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Sustainability remains a top concern in 2015
When it comes to sustainable packaging, recycling doesn't get all the attention anymore. Just its fair share.

Sustainability remains a top concern in 2015

Sustainable packaging trends, material options and commercialized examples captured your interest throughout the year, as companies’ environmental goals often include, if not center on, packaging improvements.

Here are the top seven sustainable packaging articles in 2015, based on page views. Counting up from the bottom of our list, we start with…

#7. Right before the Nov. 15 America Recycles Day, we reviewed the latest statistics for recycling various packaging materials—rigid plastic, glass, metal, flexible plastic and paperboard—as well as numbers for compostable waste and upcycling. Metal and paperboard packaging see the highest collection rates at 60% to 70%+, but percentages for the other materials are more in line with the Environmental Protection Agency’s overall recycling rate of 34.5%. That seems low considering all the attention on sustainability, doesn’t it?

Next: Is the ‘refill’ model viable?

#6. Sustainability guru and TerraCycle founder Tom Szaky poses the question: “Are refill stations the answer to packaging waste?” because, he says, “Sometimes sustainable packaging has less to do with eco-friendly packaging materials and more to do with how we actually distribute product.” He cites some business successes—specifically Green11, Common Good, Replenish and Bulk—as a step in the right direction, and even offers another option.

Next: Identifying the problem of marine debris

#5. An eye-opening analysis of where the majority of plastic marine debris comes from makes contributing writer Chandler Slavin a bit sad. Usually it’s vital we identify the root cause before we can solve the problem. But this situation is more like “out of sight, out of mind.” What we have to realize, Slavin points out, is that any solution strategy will be dependent on the unique geo-political and socio-economic realities of the world.

Next: Materials that challenge us to recycle

#4. At the beginning of 2015, PAC Next released a new report that listed the 10 most challenging types of packaging to recover and recycle for a Material Recovery Facility (MRF). Heading up the list of undesirables are multilayered laminates and compostable plastics, each which offers other sustainability benefits. Does/should designing packaging for recyclability dominate the sustainability conversation?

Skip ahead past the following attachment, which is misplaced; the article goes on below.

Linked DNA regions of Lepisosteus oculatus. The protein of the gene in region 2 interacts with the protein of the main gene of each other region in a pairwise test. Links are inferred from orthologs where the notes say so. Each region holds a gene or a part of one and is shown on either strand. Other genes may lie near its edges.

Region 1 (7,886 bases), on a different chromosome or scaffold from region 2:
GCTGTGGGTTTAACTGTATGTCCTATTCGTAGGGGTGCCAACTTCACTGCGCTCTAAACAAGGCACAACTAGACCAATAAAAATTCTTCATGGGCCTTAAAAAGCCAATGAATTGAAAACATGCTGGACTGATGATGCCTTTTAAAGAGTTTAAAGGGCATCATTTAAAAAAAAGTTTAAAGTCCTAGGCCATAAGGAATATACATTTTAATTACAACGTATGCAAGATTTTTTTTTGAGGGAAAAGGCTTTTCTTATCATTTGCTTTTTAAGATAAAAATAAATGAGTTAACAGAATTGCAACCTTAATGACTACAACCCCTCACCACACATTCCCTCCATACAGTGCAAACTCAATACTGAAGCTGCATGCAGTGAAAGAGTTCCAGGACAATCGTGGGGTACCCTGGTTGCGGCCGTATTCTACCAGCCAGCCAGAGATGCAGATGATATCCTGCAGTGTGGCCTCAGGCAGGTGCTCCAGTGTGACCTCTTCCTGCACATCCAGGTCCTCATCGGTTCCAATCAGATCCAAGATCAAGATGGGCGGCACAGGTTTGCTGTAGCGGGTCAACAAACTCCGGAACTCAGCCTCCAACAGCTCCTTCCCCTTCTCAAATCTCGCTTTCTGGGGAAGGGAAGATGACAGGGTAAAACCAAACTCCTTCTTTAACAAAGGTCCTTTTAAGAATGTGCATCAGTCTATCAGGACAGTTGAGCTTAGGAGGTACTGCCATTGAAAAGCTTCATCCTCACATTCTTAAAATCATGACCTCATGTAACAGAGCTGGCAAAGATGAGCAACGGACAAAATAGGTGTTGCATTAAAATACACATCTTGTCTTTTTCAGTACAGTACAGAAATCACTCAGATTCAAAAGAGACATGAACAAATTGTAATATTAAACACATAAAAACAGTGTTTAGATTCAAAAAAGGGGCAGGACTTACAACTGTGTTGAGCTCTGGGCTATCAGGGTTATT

Next: All-fiber jug is the cat’s meow

#3. Nestlé Purina PetCare’s wanted to make a statement about its new premium natural cat litter—and the packaging was the vehicle for that “natural” message. The jug and closure are molded pulp, which is made from recycled materials and is also recyclable. Even the paper label and its adhesive are recyclable. Functionally, the wide-mouth orifice and built-in handle make it easy for consumers to pour out the litter. All in all, it’s a product/package designed to make eco-conscious cat owners purr.

Next: Another fiber package for another well-known brand owner

#2. Sometimes a new sustainable packaging idea needs a little encouragement to succeed. The Carlsberg Group, the fourth largest brewer in the world, provided such a boost to ecoXpac by announcing its collaboration with the molded-fiber packaging supplier on a biodegradable beverage bottle and closure, made entirely of sustainably sourced wood fiber. Carlsberg’s international media relations director gives a few more details about the zero-waste Green Fiber Bottle initiative, which is now underway.

Next: Where are they now (besides at the top)?

#1. It was Throwback Thursday when we posted our top sustainable packaging article of 2015 (although we didn’t know it would be the top-drawing article at the time). Contributing writer Chandler Slavin was curious about “Yesterday’s promising ‘green’ materials: Where are they now?” Turns out you wanted to know, too!

She revisited seven different bio-based plastics used in thermoformed packaging, including foamed recycled-content polyethylene terephthalate (rPET), polylactic acid (PLA), polyhydroxy alkanoates (PHA) and algae blends. Some still show good promise. Click on the link if you want to know which ones. Enjoy!

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See sustainable packaging solutions and new ideas at WestPack 2016, Feb. 9-11 in Anaheim, CA.

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